Nissan Rolls Out New Car Innovation To Prevent Hot Car Deaths

Nissan Rolls Out New Car Innovation To Prevent Hot Car Deaths

The rate of hot-car deaths among children remains the same despite an increase in awareness.
A baby asleep in a rear-facing car seat

Every summer heartbreaking headlines about children dying from car-related heatstroke cycle through the news. In fact, 29 deaths so far have been reported by, a child safety advocacy group, and there are seven more weeks of summer left.


Even with increased efforts to bring awareness to this issue, the number of heatstroke-related car deaths among children has remained steady year over year. Taking a different approach is car manufacturer Nissan. The Japanese carmaker recently announced it has re-engineered their four-door vehicles with a built-in safety feature for the backseat, which they hope will help make the difference.

The number of deaths remains constant

How a pan of lasagna sparked car innovation

In 2019 models, Nissan will start rolling out a feature called Rear Door Alert. When enabled, Rear Door Alert detects that you'e opened a rear door and alerts you via a dashboard message and car horn if you don't reopen that door upon arriving at your destination.

"The idea was inspired when I accidentally left a pan of lasagna in the back seat of my car overnight," said Marlene Mendoza, a Nissan engineer and a mother of three. "The worst thing was the car smelled for days, but it made me ask myself, 'What if I left something far more important back there?'"

In a majority of hot car death cases, the child is inadvertently left in the vehicle. Sleep deprivation or a change in routine can result in a parent or caregiver forgetting there's a sleeping infant in a rear-facing car seat. Regardless of the cause, the result is almost always tragic.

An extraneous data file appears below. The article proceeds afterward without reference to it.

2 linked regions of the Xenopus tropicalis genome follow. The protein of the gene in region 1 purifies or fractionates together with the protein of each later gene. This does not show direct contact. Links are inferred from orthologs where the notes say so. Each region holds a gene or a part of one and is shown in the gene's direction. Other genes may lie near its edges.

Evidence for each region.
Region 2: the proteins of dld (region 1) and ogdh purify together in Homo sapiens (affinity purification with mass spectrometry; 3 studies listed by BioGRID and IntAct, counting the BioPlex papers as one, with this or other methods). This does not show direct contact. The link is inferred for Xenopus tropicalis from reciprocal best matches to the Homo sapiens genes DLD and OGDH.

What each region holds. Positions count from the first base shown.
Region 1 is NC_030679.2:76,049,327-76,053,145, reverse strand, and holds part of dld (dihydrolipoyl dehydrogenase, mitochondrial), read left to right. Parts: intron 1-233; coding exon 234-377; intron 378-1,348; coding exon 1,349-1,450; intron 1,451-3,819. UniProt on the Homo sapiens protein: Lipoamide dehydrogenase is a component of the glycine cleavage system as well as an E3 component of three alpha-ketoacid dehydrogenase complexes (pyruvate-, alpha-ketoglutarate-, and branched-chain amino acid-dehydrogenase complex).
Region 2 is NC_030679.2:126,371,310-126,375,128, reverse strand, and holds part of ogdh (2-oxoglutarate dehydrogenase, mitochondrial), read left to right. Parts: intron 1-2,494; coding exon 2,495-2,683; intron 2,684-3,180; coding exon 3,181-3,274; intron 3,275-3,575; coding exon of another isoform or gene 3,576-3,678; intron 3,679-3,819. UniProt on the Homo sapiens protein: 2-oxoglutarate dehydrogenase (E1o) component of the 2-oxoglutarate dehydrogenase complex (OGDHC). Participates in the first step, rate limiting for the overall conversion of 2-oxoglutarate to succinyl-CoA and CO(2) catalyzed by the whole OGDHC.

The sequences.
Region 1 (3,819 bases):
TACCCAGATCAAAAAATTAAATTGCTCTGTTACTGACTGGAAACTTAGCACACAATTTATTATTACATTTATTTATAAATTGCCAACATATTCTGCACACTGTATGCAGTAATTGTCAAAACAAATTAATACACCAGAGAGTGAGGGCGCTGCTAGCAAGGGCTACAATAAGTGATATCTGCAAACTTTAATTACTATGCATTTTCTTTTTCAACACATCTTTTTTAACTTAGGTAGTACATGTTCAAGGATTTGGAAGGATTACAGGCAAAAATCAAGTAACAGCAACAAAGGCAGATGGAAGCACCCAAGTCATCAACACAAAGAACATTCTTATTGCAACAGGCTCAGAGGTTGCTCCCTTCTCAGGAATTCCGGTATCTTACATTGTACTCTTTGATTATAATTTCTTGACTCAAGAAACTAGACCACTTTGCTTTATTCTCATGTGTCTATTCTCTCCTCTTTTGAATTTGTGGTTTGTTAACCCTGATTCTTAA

That's because the temperature inside a car can increase quickly and reach temperatures in excess of 120 degrees. And since a child's body overheats more quickly than an adult's, it can take just 15 minutes to put their lives in danger.

Your alternative if you don't want to buy a new car

Nissan plans to make Rear Door Alert standard in all of its vehicles by 2022. But for parents who aren't in the market for a new car, other options do exist. Both Evenflow and Cybex (owned by the same parent company, GB), offer car seats equipped with SensorSafe chest clips. The clips, which attach to the car seat's 5-point safety harness, alert parents if they forget to unbuckle their child after turning off the engine. It also alerts you if the backseat becomes too hot, too cold or if your child unbuckles their safety clip while the car is in motion.

The clip pairs both with a free smartphone app (iOS or Android) and a sensor plugged into the car's dashboard, so parents can be alerted inside and outside of the vehicle. As a final resort, if you somehow miss both alerts, an emergency contact will be notified and provided with the GPS coordinates of your vehicle.

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